Dancing in the Mosque

Stanizai, Zaman

  6 Reviews

Growing up, Homeira Qaderi was a stroppy teenager daring to homeschool girls in Afghanistan under Taliban rule. Her rebellious nature never abated and following marriage at seventeen, life as a refugee in Teheran, opportunities for higher education and then a return to post-Taliban Kabul, she remained staunch, particularly when her husband decided to take a second wife.

Promptly divorced for her defiance in opposing his intention, her toddler son was taken from her (as permitted by Afghan law).

In this powerful and riveting memoir, the author, a writer and activist for women's rights, shares the story of her life and directly addresses her son who was told she was dead.



AUCK 236
At times a difficult book to read, but we all enjoyed it and it gave us a lot to discuss. We were all interested to find out more about where the author is today.
WELL 082
We were a little underwhelmed by this book. It dwelt too long on some aspects and too little on others (eg. for example her later life and education). Although we could only admire Homeira Qaderi, we felt other similar books we had read were more powerful and thought provoking.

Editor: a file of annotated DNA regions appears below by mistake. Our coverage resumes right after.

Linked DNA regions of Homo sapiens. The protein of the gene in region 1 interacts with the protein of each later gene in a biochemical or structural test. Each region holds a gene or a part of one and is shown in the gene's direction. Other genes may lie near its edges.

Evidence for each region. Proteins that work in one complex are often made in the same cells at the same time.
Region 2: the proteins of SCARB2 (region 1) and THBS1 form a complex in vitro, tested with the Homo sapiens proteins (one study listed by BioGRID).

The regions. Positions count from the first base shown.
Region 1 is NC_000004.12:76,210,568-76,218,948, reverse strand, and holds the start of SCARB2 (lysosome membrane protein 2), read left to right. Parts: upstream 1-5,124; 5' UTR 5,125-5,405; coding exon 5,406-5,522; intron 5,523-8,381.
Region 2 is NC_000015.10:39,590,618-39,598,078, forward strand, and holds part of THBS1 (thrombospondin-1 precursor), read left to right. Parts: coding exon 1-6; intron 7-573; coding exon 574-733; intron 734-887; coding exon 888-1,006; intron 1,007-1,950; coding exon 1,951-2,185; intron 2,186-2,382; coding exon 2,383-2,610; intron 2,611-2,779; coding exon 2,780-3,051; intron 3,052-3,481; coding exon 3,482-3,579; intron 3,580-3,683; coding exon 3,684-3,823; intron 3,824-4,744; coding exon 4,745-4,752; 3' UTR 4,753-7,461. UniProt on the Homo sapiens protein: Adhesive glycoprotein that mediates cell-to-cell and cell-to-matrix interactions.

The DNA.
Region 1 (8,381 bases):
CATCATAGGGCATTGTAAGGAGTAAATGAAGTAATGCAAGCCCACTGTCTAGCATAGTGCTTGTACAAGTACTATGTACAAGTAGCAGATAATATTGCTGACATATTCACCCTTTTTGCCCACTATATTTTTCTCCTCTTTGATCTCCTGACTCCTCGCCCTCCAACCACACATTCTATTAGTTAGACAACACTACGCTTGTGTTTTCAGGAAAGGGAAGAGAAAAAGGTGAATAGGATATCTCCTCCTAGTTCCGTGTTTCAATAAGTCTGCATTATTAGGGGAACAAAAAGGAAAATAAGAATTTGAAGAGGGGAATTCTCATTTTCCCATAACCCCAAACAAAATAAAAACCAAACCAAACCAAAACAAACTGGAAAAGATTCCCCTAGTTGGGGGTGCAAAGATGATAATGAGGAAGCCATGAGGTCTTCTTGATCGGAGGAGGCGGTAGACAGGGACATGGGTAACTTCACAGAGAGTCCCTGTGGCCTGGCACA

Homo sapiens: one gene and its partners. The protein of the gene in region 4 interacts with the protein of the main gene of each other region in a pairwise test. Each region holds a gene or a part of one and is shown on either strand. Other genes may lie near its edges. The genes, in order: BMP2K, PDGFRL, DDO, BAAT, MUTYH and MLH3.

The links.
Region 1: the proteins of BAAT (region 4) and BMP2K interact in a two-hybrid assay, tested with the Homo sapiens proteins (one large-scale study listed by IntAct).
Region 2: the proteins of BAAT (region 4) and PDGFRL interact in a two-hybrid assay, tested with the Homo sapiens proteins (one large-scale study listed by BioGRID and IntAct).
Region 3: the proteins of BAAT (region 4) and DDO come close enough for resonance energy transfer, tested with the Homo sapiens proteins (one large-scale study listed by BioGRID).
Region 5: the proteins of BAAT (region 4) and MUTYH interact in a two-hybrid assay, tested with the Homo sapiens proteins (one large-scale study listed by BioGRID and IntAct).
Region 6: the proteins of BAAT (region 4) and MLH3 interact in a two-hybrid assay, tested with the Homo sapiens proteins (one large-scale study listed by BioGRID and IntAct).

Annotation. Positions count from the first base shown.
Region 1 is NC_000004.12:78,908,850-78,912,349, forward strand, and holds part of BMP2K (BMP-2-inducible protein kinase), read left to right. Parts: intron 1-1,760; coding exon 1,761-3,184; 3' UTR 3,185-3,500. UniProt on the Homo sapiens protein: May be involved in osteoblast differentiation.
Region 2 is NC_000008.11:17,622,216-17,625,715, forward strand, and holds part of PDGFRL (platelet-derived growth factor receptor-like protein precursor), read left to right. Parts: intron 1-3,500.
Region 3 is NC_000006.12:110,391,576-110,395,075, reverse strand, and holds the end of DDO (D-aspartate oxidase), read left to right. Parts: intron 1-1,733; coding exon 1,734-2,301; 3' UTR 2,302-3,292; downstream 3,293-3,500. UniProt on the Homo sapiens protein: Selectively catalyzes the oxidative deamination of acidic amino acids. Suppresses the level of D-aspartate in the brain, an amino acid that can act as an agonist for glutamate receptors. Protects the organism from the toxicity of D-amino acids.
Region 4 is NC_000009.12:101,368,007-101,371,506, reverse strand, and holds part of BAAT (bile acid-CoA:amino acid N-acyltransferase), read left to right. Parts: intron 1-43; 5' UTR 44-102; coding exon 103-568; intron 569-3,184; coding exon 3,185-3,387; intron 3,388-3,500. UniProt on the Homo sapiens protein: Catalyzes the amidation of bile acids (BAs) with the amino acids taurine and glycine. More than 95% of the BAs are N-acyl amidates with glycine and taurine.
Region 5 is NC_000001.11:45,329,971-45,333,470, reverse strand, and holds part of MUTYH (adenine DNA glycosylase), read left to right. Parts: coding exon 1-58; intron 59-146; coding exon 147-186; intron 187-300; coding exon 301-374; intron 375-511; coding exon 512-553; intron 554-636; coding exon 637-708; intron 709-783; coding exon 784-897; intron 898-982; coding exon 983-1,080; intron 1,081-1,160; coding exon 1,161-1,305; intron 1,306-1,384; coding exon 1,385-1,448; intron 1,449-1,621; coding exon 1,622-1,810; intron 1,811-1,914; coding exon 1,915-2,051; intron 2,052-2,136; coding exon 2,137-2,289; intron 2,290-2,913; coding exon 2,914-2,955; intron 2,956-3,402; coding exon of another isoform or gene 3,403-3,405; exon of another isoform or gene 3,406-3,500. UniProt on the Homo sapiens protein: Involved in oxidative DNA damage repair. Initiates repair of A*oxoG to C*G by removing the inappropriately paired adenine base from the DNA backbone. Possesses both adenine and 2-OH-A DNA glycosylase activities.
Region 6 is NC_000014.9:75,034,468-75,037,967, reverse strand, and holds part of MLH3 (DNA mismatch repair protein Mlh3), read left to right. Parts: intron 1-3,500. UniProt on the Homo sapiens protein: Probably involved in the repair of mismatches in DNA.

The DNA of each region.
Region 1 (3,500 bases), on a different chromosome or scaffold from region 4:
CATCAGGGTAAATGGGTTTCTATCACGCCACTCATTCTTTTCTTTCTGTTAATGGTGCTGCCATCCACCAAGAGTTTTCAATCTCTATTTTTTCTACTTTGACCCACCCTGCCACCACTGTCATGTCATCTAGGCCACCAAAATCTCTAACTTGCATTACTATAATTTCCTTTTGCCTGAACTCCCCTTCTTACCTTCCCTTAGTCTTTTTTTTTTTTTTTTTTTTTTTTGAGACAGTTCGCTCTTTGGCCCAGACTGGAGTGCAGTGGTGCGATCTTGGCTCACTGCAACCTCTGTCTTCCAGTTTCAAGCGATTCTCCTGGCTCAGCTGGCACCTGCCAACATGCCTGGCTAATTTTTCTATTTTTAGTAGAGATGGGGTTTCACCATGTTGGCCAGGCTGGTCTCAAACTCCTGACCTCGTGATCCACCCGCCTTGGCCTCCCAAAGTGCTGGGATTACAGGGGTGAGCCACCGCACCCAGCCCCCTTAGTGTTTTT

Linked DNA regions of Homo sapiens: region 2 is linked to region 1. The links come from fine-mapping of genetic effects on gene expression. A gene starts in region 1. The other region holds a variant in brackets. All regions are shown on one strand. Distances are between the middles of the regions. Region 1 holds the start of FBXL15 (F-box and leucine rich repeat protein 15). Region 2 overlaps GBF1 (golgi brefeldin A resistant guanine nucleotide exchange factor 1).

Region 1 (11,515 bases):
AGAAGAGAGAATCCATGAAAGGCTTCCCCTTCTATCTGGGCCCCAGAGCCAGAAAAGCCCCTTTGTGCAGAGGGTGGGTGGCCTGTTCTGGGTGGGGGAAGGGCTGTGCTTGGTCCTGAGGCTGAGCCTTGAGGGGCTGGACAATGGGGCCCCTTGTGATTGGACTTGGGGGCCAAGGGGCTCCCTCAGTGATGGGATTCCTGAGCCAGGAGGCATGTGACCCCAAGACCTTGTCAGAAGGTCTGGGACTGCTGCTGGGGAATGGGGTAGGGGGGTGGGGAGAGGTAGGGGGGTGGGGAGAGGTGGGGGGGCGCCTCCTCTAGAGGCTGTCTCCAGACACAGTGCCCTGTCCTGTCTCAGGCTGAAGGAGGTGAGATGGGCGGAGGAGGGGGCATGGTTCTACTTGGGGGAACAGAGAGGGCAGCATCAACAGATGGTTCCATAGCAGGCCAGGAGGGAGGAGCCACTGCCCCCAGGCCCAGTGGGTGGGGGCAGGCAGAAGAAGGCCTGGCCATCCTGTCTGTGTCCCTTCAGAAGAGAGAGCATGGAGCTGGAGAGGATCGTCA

A real story of courage and sacrifice as well as despair. When you think how young she was and what she was prepared to do. Big discussion on divorce and how the law in different countries operates. We agreed it was moving and gripping with the underlying courageous desire to improve Afghan women's lives - whatever the cost. Highly recommend.
An interesting read. Some found it quite stressful reading about life in Afghanistan. Felt we would have liked more family background, which wasn't possible for security reasons for her and her ex husband's family.
ROTO 015
Insightful, good book. Some didn't like the writing style.
Everybody enjoyed this book and it led to great discussion about the rights and roles of women. Easy to read and understand.